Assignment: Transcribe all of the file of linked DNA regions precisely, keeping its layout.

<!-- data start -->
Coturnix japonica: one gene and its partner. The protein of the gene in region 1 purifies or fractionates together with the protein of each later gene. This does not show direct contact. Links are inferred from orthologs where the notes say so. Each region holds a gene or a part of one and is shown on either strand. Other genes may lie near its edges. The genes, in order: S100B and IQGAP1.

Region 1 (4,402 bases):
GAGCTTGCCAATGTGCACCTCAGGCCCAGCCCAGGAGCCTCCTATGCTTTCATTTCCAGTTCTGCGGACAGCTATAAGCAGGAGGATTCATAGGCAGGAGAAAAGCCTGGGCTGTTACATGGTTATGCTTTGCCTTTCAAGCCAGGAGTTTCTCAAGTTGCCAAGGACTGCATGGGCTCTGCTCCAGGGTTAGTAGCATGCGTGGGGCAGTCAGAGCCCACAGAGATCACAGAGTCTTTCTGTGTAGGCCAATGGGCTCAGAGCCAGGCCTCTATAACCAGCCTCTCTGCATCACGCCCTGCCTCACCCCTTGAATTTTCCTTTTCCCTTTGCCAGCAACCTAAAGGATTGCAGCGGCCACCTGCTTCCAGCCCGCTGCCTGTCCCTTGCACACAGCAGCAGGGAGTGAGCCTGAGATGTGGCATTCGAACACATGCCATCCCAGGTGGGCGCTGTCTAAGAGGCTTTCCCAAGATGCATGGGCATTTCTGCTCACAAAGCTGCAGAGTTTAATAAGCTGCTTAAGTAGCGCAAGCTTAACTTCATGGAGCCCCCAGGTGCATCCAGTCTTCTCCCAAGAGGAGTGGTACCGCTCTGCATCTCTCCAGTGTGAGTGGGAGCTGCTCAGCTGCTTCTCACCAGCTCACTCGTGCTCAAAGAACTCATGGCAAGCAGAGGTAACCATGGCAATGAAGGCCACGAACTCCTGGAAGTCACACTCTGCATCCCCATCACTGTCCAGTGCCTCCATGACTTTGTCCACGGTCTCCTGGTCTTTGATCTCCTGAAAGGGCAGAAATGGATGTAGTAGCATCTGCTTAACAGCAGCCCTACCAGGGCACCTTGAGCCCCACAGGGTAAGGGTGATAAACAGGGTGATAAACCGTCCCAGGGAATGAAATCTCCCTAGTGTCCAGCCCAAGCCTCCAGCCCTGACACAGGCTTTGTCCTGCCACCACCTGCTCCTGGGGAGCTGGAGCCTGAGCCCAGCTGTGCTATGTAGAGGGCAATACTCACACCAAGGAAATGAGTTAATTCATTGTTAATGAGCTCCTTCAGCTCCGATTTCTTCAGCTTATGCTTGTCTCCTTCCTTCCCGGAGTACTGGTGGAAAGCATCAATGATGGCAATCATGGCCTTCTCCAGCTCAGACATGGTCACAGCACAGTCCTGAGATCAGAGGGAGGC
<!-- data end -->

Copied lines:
Coturnix japonica: one gene and its partner. The protein of the gene in region 1 purifies or fractionates together with the protein of each later gene. This does not show direct contact. Links are inferred from orthologs where the notes say so. Each region holds a gene or a part of one and is shown on either strand. Other genes may lie near its edges. The genes, in order: S100B and IQGAP1.

Region 1 (4,402 bases):
GAGCTTGCCAATGTGCACCTCAGGCCCAGCCCAGGAGCCTCCTATGCTTTCATTTCCAGTTCTGCGGACAGCTATAAGCAGGAGGATTCATAGGCAGGAGAAAAGCCTGGGCTGTTACATGGTTATGCTTTGCCTTTCAAGCCAGGAGTTTCTCAAGTTGCCAAGGACTGCATGGGCTCTGCTCCAGGGTTAGTAGCATGCGTGGGGCAGTCAGAGCCCACAGAGATCACAGAGTCTTTCTGTGTAGGCCAATGGGCTCAGAGCCAGGCCTCTATAACCAGCCTCTCTGCATCACGCCCTGCCTCACCCCTTGAATTTTCCTTTTCCCTTTGCCAGCAACCTAAAGGATTGCAGCGGCCACCTGCTTCCAGCCCGCTGCCTGTCCCTTGCACACAGCAGCAGGGAGTGAGCCTGAGATGTGGCATTCGAACACATGCCATCCCAGGTGGGCGCTGTCTAAGAGGCTTTCCCAAGATGCATGGGCATTTCTGCTCACAAAGCTGCAGAGTTTAATAAGCTGCTTAAGTAGCGCAAGCTTAACTTCATGGAGCCCCCAGGTGCATCCAGTCTTCTCCCAAGAGGAGTGGTACCGCTCTGCATCTCTCCAGTGTGAGTGGGAGCTGCTCAGCTGCTTCTCACCAGCTCACTCGTGCTCAAAGAACTCATGGCAAGCAGAGGTAACCATGGCAATGAAGGCCACGAACTCCTGGAAGTCACACTCTGCATCCCCATCACTGTCCAGTGCCTCCATGACTTTGTCCACGGTCTCCTGGTCTTTGATCTCCTGAAAGGGCAGAAATGGATGTAGTAGCATCTGCTTAACAGCAGCCCTACCAGGGCACCTTGAGCCCCACAGGGTAAGGGTGATAAACAGGGTGATAAACCGTCCCAGGGAATGAAATCTCCCTAGTGTCCAGCCCAAGCCTCCAGCCCTGACACAGGCTTTGTCCTGCCACCACCTGCTCCTGGGGAGCTGGAGCCTGAGCCCAGCTGTGCTATGTAGAGGGCAATACTCACACCAAGGAAATGAGTTAATTCATTGTTAATGAGCTCCTTCAGCTCCGATTTCTTCAGCTTATGCTTGTCTCCTTCCTTCCCGGAGTACTGGTGGAAAGCATCAATGATGGCAATCATGGCCTTCTCCAGCTCAGACATGGTCACAGCACAGTCCTGAGATCAGAGGGAGGC